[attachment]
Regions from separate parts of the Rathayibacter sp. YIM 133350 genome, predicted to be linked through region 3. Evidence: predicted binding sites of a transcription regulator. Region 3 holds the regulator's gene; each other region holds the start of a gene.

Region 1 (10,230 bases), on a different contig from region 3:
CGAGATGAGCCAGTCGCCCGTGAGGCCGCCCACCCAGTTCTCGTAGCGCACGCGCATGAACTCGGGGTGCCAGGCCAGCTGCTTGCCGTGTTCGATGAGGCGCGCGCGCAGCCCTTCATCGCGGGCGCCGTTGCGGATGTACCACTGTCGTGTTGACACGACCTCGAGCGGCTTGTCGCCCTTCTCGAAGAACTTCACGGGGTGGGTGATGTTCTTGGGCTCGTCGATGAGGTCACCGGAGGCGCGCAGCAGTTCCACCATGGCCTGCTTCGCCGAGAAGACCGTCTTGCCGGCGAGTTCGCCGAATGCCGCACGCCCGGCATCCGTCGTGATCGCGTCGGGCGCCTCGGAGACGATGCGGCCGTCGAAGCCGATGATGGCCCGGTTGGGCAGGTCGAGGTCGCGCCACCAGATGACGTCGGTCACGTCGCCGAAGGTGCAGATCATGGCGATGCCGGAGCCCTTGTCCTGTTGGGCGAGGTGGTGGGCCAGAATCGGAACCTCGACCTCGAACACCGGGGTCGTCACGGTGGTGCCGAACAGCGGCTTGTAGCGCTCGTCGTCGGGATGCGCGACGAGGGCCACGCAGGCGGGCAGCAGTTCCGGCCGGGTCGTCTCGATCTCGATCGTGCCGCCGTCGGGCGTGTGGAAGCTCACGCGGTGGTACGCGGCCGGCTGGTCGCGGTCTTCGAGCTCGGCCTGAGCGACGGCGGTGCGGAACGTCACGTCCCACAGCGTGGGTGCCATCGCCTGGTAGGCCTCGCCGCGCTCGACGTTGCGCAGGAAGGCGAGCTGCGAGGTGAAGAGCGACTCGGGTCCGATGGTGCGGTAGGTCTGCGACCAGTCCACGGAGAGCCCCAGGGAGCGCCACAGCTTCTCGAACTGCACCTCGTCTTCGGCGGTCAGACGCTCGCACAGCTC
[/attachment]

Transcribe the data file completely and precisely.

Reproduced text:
Regions from separate parts of the Rathayibacter sp. YIM 133350 genome, predicted to be linked through region 3. Evidence: predicted binding sites of a transcription regulator. Region 3 holds the regulator's gene; each other region holds the start of a gene.

Region 1 (10,230 bases), on a different contig from region 3:
CGAGATGAGCCAGTCGCCCGTGAGGCCGCCCACCCAGTTCTCGTAGCGCACGCGCATGAACTCGGGGTGCCAGGCCAGCTGCTTGCCGTGTTCGATGAGGCGCGCGCGCAGCCCTTCATCGCGGGCGCCGTTGCGGATGTACCACTGTCGTGTTGACACGACCTCGAGCGGCTTGTCGCCCTTCTCGAAGAACTTCACGGGGTGGGTGATGTTCTTGGGCTCGTCGATGAGGTCACCGGAGGCGCGCAGCAGTTCCACCATGGCCTGCTTCGCCGAGAAGACCGTCTTGCCGGCGAGTTCGCCGAATGCCGCACGCCCGGCATCCGTCGTGATCGCGTCGGGCGCCTCGGAGACGATGCGGCCGTCGAAGCCGATGATGGCCCGGTTGGGCAGGTCGAGGTCGCGCCACCAGATGACGTCGGTCACGTCGCCGAAGGTGCAGATCATGGCGATGCCGGAGCCCTTGTCCTGTTGGGCGAGGTGGTGGGCCAGAATCGGAACCTCGACCTCGAACACCGGGGTCGTCACGGTGGTGCCGAACAGCGGCTTGTAGCGCTCGTCGTCGGGATGCGCGACGAGGGCCACGCAGGCGGGCAGCAGTTCCGGCCGGGTCGTCTCGATCTCGATCGTGCCGCCGTCGGGCGTGTGGAAGCTCACGCGGTGGTACGCGGCCGGCTGGTCGCGGTCTTCGAGCTCGGCCTGAGCGACGGCGGTGCGGAACGTCACGTCCCACAGCGTGGGTGCCATCGCCTGGTAGGCCTCGCCGCGCTCGACGTTGCGCAGGAAGGCGAGCTGCGAGGTGAAGAGCGACTCGGGTCCGATGGTGCGGTAGGTCTGCGACCAGTCCACGGAGAGCCCCAGGGAGCGCCACAGCTTCTCGAACTGCACCTCGTCTTCGGCGGTCAGACGCTCGCACAGCTC